Bamboo Tips - Contributors - McGuire, Mike

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So here's who I am -- Mike McGuire. I live in Portola Valley, California. It's about halfway down the San Francisco Peninsula. I am 64 years old. I retired a couple of years ago after 28 years at Hewlett Packard Labs. I am a physicist by education and profession. Worked on precision timekeeping and atomic clocks for awhile, but ended up working on digital printing, imaging and color reproduction.

I have been fly fishing for about fifteen years,  a variety of places around the west, but emphasizing High Sierra backpacking and Northern California. I got into rodbuilding on graphite blanks fairly early on. That was fun but ultimately unsatisfying. Seemed like it didn't take me much more than an afternoon to knock one out. I was looking for something with a bit more depth and staying power. I had looked at a copy of the "Book" (Garrison and Carmichael) in the public library some years ago and was horrified. About a year ago I came across the Maurer book and Gould's books in a local flyshop. They made bamboo rodmaking seem possible. It wasn't long before I discovered all the online resources. Can't say enough good about Todd's Tips, this list, and all the rest for that matter.

I found the Penrose web site and made a planing form. Filing the groove gave me some insight into what life is like for those Pakistani tribal gunsmiths who produce whole revolvers with just files and hand drills. I also came up with my own design for a heat treating oven using a copper pipe wound with a heating tape with temperature stabilized with a PID controller.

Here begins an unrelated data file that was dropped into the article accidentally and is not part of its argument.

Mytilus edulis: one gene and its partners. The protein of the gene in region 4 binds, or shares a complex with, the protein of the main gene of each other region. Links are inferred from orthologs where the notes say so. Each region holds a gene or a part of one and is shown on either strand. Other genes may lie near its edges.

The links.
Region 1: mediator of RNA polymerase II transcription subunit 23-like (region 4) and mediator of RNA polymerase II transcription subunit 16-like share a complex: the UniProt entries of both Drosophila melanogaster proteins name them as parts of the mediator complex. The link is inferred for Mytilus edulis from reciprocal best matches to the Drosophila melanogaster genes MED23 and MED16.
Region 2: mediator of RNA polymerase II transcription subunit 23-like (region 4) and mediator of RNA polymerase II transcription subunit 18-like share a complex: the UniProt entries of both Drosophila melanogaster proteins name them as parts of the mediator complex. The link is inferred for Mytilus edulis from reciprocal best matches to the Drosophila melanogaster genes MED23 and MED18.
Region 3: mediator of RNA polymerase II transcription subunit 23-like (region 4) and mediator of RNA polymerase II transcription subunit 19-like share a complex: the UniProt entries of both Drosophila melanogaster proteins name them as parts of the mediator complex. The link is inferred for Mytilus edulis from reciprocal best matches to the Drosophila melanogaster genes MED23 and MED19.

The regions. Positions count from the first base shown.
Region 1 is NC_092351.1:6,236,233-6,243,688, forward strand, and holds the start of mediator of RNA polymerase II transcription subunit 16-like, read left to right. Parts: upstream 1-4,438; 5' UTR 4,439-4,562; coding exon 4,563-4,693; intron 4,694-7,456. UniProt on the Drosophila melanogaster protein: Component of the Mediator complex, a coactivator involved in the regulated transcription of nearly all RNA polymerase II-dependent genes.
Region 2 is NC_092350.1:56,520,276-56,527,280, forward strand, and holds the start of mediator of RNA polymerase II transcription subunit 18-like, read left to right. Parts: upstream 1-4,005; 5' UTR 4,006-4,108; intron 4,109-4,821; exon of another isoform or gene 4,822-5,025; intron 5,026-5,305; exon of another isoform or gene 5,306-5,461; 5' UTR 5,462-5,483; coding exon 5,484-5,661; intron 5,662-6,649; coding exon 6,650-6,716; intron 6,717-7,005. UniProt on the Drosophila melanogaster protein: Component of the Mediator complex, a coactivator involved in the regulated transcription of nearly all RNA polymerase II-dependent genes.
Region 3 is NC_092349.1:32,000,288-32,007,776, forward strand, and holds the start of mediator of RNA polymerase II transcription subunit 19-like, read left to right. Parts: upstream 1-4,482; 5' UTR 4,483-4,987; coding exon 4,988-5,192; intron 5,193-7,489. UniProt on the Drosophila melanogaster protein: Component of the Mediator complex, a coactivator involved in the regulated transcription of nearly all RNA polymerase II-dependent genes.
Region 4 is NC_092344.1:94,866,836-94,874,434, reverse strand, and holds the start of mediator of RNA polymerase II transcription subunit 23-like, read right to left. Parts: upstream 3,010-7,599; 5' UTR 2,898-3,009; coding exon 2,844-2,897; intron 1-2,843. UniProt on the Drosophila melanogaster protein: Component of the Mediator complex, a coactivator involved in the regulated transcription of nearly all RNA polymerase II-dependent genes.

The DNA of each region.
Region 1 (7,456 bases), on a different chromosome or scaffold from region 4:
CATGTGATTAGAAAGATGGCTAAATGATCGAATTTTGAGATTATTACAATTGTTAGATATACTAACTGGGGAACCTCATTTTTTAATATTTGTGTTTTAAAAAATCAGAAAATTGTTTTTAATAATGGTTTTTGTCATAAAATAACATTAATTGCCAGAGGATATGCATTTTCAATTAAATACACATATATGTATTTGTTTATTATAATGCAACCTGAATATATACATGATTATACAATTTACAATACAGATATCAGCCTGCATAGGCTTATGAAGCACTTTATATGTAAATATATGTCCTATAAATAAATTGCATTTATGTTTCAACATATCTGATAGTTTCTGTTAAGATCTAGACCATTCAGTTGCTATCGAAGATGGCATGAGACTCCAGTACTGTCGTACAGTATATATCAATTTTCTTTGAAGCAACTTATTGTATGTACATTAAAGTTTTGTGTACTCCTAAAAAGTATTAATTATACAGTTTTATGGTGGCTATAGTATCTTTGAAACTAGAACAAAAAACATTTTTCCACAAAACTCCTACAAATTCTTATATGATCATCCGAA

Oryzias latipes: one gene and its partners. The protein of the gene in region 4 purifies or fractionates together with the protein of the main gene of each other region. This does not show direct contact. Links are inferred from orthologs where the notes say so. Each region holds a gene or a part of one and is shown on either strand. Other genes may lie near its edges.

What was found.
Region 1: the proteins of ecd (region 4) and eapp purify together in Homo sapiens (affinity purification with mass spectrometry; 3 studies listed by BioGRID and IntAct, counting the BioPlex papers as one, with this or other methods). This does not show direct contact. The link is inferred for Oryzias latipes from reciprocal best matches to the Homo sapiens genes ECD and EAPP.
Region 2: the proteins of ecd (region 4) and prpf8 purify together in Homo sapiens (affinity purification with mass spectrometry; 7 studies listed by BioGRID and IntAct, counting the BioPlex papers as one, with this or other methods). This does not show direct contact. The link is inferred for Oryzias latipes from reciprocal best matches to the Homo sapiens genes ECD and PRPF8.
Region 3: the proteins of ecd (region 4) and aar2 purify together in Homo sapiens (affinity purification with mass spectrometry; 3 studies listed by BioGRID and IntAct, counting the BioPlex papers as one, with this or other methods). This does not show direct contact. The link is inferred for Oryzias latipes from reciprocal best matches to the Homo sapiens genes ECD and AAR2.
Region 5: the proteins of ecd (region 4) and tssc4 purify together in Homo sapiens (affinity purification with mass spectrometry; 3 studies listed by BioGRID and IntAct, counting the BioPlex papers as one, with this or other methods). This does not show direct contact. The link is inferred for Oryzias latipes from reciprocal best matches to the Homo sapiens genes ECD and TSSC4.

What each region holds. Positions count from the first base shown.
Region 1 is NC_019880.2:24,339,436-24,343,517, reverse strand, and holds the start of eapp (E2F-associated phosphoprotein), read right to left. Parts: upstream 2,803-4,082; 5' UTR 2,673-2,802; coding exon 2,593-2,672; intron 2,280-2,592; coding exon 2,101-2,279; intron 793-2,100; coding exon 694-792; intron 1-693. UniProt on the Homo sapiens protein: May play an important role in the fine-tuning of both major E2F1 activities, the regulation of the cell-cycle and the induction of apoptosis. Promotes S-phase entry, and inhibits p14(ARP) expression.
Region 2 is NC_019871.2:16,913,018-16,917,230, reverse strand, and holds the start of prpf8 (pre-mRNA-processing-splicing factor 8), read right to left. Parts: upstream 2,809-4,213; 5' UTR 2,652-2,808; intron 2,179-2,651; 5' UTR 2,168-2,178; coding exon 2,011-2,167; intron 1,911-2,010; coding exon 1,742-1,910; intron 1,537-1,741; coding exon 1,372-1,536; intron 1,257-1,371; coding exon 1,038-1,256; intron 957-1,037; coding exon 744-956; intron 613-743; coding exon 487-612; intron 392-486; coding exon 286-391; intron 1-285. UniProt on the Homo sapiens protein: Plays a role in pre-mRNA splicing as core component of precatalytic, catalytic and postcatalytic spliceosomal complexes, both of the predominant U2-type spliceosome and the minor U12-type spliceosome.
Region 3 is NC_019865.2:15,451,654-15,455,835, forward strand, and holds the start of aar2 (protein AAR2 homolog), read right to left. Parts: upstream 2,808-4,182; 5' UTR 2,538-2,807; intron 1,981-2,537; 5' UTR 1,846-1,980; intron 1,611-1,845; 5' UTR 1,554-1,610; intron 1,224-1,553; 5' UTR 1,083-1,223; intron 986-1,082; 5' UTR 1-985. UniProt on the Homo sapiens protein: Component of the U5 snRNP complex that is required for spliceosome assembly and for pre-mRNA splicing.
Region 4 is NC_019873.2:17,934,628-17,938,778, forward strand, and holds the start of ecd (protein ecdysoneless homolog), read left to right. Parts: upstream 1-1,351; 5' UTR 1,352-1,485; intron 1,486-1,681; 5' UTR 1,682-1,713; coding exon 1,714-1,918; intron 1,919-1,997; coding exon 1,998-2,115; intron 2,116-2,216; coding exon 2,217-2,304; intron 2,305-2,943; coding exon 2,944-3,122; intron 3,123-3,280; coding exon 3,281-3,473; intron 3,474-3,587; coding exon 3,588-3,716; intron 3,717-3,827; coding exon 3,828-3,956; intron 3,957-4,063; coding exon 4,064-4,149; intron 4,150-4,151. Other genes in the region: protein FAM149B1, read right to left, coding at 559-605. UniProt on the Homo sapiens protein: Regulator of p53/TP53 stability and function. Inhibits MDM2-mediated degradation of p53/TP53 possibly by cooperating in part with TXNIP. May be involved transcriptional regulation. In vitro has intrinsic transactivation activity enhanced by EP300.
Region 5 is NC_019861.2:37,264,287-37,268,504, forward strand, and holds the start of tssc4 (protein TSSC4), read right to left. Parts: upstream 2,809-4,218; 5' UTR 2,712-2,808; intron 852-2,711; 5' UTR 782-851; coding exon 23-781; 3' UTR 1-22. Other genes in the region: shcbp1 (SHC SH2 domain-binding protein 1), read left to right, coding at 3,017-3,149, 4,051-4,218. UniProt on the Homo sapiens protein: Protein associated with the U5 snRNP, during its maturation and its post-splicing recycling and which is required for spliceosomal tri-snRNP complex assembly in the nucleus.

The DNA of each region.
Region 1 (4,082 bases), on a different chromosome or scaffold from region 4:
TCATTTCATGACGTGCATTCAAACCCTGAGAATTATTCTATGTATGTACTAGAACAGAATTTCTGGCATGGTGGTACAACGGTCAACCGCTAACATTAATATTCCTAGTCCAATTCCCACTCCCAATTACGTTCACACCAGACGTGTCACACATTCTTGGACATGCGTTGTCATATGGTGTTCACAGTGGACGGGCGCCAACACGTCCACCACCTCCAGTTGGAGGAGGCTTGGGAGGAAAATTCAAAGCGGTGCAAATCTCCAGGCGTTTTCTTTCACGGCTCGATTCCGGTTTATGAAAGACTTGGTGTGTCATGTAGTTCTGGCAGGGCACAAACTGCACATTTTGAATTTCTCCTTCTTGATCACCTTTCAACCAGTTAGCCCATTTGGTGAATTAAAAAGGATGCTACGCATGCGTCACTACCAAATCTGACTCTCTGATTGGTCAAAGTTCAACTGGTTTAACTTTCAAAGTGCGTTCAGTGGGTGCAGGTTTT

I finished my first rod back in the spring. It was a 7'6" 6 weight using a Walton Powell taper. It turned out pretty sweet to my taste. I took it to the San Juan and christened it? deflowered it? what should one say? by catching a 20" rainbow for a first fish.  Then I got curious about what a 9' 6 weight might be like. So I make one on a Ray Gould taper. I wasn't happy with it. It was very tip heavy. The balance point was still way forward of the grip even with a 10 weight reel hung on it. As a result, I am thinking that a useful addition to a rod computation programs would be an estimate of  where the balance point of particular taper would be. The necessary input information is implicit in the taper spec and the known density of bamboo. So what to build next? That first one was a two piece. For me that's a problem in today's hassled air travel environment, so I made a three piece version of it, which also turned out quite pleasing to me.

I finally got to meet some real live bamboo rodmakers in person at Larry Tusoni's Eastern Sierra Gathering in October, having been on my own until then. But I may not be alone for long. Some guys in my club are starting to ask serious questions about what's involved and how to get started.

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